As John’s family qualifies under the most restrictive definition of Mainers (both of his parents and theirs were born and raised in Maine) and mine are still classically considered Flatlanders (both parents are either from or spent a significant portion of their childhood in Massachussetts), I hypothesized that “zerbert” might be a Maine thing and “raspberry” might be a Mass. thing. I used snowball sampling via Facebook, where the population of my friend list is mostly from New England and homogeneous like milk. (To be clear, this is a statement of fact acknowledging that I am shockingly bad at stepping outside of my bubble. It is a limitation with my sampling method, not a point of pride.) My sampling method turned up 11 participants, so while I can’t speak to who did or did not participate or their specific demographic information (which I didn’t collect), it’s safe to say it’s old (30+) and extremely white.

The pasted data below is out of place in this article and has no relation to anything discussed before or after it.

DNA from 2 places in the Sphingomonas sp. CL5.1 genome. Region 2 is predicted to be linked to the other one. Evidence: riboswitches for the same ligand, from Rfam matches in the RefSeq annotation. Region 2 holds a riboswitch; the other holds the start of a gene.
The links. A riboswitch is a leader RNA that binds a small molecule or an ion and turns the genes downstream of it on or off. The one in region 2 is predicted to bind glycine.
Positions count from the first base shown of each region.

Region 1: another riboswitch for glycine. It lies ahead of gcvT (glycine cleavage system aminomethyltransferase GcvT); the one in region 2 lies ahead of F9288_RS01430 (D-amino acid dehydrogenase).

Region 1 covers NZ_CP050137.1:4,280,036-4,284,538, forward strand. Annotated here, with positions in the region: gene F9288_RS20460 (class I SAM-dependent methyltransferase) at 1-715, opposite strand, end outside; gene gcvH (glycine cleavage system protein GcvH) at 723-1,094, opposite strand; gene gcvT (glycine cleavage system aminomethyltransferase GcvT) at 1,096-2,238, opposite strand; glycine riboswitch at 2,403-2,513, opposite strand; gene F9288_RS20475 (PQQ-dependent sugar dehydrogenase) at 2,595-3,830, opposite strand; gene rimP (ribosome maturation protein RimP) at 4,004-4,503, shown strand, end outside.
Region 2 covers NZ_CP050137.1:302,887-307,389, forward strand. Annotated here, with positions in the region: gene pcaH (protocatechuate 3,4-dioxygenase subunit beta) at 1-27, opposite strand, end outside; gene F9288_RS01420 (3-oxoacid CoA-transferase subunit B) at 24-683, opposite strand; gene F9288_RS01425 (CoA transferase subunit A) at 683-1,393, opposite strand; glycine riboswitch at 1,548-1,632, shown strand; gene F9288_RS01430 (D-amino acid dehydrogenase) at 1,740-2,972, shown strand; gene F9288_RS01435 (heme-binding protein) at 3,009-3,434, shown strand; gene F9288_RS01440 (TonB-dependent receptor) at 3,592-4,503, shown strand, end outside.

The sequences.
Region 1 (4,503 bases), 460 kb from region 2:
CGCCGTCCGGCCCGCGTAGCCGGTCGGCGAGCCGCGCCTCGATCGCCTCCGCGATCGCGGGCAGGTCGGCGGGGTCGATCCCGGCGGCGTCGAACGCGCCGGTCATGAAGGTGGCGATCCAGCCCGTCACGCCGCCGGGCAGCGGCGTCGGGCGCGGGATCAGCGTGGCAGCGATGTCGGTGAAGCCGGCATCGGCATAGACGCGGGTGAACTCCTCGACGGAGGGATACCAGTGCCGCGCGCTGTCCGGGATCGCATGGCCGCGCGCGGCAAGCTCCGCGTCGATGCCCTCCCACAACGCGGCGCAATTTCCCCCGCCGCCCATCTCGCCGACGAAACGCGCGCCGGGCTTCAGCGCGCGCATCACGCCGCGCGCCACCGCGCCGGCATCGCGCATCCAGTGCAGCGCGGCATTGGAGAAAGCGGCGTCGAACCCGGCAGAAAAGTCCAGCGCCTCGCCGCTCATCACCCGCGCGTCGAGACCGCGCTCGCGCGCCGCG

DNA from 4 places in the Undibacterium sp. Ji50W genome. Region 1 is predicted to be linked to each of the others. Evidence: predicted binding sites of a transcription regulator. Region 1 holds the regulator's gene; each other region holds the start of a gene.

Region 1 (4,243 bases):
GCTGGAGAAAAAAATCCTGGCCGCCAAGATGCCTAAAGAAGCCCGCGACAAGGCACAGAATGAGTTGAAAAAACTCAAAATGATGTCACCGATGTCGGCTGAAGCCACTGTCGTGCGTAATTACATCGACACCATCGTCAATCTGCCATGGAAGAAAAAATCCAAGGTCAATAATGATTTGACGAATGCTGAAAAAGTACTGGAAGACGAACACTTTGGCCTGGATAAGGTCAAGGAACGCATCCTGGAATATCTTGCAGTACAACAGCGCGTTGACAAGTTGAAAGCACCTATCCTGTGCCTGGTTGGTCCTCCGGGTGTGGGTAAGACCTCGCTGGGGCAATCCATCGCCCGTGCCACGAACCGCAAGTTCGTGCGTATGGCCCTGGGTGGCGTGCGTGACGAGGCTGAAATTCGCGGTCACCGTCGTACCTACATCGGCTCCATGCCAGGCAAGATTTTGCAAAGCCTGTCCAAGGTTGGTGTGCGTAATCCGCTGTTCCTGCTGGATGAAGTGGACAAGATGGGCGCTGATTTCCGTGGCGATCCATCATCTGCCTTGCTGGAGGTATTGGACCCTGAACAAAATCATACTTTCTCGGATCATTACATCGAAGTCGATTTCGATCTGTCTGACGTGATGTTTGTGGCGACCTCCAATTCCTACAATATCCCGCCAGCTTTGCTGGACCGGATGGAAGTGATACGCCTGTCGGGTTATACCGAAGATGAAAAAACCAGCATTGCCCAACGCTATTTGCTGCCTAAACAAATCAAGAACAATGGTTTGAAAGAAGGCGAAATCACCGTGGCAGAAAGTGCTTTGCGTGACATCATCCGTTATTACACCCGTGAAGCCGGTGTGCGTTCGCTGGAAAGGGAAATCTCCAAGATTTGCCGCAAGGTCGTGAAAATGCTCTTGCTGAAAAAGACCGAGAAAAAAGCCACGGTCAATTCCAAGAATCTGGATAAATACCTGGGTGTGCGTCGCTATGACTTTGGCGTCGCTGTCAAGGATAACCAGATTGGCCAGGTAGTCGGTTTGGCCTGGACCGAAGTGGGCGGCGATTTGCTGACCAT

A three-question survey was offered with absolutely no attempt to assess reliability or validate the instrument. Participants were asked

  1. What is the name of a kiss blown on a baby’s belly?
  2. Who did you learn this word from?
  3. What state or country did that person grow up in?

While participants were given the chance to answer freely given the inclusion of an “other” option, the first two questions offered multiple choice solutions that distinctly reflected my wildly unfounded hunch that these two terms were reasonable offerings to provide and that the point of origin was likely to be either an immediate family member or member of your parents’ immediate family or a friend of either generation.